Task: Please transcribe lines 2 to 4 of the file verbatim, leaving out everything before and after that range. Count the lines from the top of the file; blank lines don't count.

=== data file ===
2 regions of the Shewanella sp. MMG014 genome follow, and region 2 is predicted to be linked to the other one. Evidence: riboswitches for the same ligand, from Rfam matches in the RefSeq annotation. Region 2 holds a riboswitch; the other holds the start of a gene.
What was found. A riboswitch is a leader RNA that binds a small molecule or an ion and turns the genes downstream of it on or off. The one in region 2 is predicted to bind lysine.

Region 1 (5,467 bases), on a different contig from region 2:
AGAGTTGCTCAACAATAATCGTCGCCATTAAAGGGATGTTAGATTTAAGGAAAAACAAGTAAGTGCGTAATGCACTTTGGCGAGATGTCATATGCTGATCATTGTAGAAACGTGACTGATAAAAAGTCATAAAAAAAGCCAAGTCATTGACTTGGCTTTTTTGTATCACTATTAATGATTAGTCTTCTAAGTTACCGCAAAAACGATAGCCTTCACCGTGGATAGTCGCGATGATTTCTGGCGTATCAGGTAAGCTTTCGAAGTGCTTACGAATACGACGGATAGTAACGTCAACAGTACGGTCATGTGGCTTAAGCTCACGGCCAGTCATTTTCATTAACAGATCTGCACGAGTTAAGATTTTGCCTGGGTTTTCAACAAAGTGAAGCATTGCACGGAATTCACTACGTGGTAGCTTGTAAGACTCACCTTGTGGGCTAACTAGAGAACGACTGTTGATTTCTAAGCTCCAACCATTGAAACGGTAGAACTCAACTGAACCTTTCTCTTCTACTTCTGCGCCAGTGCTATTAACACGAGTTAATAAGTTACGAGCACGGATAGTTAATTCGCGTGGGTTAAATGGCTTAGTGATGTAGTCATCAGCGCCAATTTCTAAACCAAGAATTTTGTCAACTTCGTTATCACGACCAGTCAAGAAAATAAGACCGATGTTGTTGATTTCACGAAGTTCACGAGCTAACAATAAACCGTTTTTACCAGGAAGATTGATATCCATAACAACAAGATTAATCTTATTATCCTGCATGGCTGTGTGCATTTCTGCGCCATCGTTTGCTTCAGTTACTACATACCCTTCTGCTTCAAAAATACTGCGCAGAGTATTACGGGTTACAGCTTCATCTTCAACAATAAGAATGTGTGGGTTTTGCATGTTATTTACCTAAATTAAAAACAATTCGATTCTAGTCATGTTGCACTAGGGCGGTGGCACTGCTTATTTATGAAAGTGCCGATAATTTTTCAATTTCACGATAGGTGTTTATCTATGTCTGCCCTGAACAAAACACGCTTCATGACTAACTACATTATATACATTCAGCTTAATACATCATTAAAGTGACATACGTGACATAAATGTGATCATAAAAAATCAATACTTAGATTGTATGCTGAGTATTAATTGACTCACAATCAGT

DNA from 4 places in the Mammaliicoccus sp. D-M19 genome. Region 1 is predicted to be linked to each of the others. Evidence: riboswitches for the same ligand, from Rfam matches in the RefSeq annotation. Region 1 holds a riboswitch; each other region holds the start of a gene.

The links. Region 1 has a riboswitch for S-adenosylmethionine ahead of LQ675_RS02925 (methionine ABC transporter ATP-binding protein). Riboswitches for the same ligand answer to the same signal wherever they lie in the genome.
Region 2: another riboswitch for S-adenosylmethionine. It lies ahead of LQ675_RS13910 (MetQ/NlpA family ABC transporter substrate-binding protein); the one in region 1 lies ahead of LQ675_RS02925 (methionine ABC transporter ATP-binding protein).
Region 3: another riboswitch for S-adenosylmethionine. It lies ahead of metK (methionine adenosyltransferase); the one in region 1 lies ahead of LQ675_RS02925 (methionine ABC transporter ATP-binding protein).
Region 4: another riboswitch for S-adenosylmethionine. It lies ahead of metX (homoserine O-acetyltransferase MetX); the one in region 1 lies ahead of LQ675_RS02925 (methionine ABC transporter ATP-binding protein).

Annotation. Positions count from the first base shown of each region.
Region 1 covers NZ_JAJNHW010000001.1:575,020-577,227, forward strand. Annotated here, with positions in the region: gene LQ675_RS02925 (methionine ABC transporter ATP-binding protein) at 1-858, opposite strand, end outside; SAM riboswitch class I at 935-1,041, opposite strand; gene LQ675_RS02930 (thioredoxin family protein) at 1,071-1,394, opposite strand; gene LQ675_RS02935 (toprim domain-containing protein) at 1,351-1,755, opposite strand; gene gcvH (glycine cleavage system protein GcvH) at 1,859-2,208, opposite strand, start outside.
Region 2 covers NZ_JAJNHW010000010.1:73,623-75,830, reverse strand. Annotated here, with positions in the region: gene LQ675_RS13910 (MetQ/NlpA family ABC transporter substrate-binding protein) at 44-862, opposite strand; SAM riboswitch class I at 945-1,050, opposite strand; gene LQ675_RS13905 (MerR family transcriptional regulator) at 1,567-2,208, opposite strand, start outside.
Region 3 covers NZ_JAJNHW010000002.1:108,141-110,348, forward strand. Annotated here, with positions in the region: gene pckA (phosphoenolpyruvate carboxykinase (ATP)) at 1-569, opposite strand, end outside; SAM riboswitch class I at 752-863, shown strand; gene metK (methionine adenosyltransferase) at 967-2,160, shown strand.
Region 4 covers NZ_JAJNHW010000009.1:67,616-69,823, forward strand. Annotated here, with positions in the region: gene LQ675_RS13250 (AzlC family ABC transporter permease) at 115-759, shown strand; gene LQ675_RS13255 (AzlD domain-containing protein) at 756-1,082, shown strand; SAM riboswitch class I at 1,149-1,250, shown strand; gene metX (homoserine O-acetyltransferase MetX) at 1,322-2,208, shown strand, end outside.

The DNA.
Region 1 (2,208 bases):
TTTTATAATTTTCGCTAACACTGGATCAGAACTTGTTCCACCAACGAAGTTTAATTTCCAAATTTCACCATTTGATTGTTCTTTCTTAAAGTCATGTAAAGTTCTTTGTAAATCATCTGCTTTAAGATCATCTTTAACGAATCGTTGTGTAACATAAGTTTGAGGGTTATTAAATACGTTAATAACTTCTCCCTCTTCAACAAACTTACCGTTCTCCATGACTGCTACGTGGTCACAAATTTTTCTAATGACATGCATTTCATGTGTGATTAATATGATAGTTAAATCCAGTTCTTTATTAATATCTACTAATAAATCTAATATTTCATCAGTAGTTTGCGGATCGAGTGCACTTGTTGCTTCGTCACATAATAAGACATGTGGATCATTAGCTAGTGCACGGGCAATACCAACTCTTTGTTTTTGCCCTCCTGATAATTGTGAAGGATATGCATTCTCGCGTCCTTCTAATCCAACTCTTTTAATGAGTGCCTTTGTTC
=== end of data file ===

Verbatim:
What was found. A riboswitch is a leader RNA that binds a small molecule or an ion and turns the genes downstream of it on or off. The one in region 2 is predicted to bind lysine.

Region 1 (5,467 bases), on a different contig from region 2:
AGAGTTGCTCAACAATAATCGTCGCCATTAAAGGGATGTTAGATTTAAGGAAAAACAAGTAAGTGCGTAATGCACTTTGGCGAGATGTCATATGCTGATCATTGTAGAAACGTGACTGATAAAAAGTCATAAAAAAAGCCAAGTCATTGACTTGGCTTTTTTGTATCACTATTAATGATTAGTCTTCTAAGTTACCGCAAAAACGATAGCCTTCACCGTGGATAGTCGCGATGATTTCTGGCGTATCAGGTAAGCTTTCGAAGTGCTTACGAATACGACGGATAGTAACGTCAACAGTACGGTCATGTGGCTTAAGCTCACGGCCAGTCATTTTCATTAACAGATCTGCACGAGTTAAGATTTTGCCTGGGTTTTCAACAAAGTGAAGCATTGCACGGAATTCACTACGTGGTAGCTTGTAAGACTCACCTTGTGGGCTAACTAGAGAACGACTGTTGATTTCTAAGCTCCAACCATTGAAACGGTAGAACTCAACTGAACCTTTCTCTTCTACTTCTGCGCCAGTGCTATTAACACGAGTTAATAAGTTACGAGCACGGATAGTTAATTCGCGTGGGTTAAATGGCTTAGTGATGTAGTCATCAGCGCCAATTTCTAAACCAAGAATTTTGTCAACTTCGTTATCACGACCAGTCAAGAAAATAAGACCGATGTTGTTGATTTCACGAAGTTCACGAGCTAACAATAAACCGTTTTTACCAGGAAGATTGATATCCATAACAACAAGATTAATCTTATTATCCTGCATGGCTGTGTGCATTTCTGCGCCATCGTTTGCTTCAGTTACTACATACCCTTCTGCTTCAAAAATACTGCGCAGAGTATTACGGGTTACAGCTTCATCTTCAACAATAAGAATGTGTGGGTTTTGCATGTTATTTACCTAAATTAAAAACAATTCGATTCTAGTCATGTTGCACTAGGGCGGTGGCACTGCTTATTTATGAAAGTGCCGATAATTTTTCAATTTCACGATAGGTGTTTATCTATGTCTGCCCTGAACAAAACACGCTTCATGACTAACTACATTATATACATTCAGCTTAATACATCATTAAAGTGACATACGTGACATAAATGTGATCATAAAAAATCAATACTTAGATTGTATGCTGAGTATTAATTGACTCACAATCAGT